February 9, 2010

Selling Your First Novel

What does it take to publish a YA or MG novel? Of course, it all depends on a number of factors. I will share with you what I learned in my Cognitive Psychology class. I studied under Anders Ericsson, the "expert on experts". He studies what it takes to be considered "expert" in various fields: sports, chess, and (you guessed it) writing.

For athletes, it takes 10-15 years of deliberate, helpful practice (you'll need a great coach) and you'll peak in your early 20s. After that, age works against you (typically). That's not to say that you should give up. Additional practice will help you fight against age and genetics plays a role as well.

For writers, well... we're luckier. It takes 10 years of deliberate practice. That's right. 10 years of writing GOOD fiction and GETTING BETTER. For 10 years! This involves getting good feedback, fixing your mistakes, growing as a writer and as a person, and gaining experience (both in writing and in the real world). I would argue that reading in your genre (especially reading as a writer) counts as practice. It's like a chess player studying the masters and memorizing helpful formations. The point is: it takes time and it's hard work.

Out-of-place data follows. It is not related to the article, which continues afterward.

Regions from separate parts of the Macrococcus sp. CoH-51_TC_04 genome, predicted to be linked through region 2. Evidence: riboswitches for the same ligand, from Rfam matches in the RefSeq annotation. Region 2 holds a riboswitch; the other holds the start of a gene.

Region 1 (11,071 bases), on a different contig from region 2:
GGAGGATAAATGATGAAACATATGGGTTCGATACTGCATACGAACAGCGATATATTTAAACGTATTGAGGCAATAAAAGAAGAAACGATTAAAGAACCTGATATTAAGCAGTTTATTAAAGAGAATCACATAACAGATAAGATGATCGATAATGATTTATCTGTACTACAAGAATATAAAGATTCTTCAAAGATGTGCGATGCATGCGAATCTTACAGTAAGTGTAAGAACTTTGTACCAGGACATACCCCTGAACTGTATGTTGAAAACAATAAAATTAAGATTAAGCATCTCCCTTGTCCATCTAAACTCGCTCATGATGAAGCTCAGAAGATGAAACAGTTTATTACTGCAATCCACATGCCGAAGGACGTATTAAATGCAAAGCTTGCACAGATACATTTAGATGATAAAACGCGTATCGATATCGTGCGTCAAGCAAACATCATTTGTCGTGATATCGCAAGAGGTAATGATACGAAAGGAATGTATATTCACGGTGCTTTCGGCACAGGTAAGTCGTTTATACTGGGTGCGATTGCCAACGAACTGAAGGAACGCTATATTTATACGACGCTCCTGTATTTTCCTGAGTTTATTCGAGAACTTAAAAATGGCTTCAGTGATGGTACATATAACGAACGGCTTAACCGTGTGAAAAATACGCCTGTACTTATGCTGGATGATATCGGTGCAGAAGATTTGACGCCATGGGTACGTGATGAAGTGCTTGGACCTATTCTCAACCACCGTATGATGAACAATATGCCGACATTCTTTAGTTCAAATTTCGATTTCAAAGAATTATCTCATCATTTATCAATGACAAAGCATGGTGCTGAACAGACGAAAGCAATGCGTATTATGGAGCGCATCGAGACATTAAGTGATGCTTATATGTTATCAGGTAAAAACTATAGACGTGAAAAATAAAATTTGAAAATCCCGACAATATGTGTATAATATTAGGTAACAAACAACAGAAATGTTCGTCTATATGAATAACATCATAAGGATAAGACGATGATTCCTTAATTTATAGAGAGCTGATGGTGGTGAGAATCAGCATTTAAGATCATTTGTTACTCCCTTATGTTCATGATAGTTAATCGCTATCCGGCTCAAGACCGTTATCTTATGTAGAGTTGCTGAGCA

Wait, I thought you said writers were lucky...

We are. Unlike every other discipline, writers don't peak in their twenties. We peak around 35 or 40. How cool is that?

If you want to see some interesting statistics, take a look at Selling Your First Children’s Novel: A Poll. If you're not familiar with the Tenners, they're a group of successful young adult and middle grade authors. This poll asks them about how they got their start. Some were fortunate and got offers right away. (I'll bet they were getting creative practice in other ways, though. Maybe by reading.) I'd like you to notice that none of them were under twenty when they got published. (And some were in their fifties.) You always hear about young first-time authors, but it's very rare.

So if you've been at it for several years, don't lose hope. Just like everything else, it takes hard work and patience.

1 comment:

Patti said...

Interesting stuff. I'm almost 40, so I've almost reached my peak.

I think with anything it takes practice even if you are more naturally gifted.

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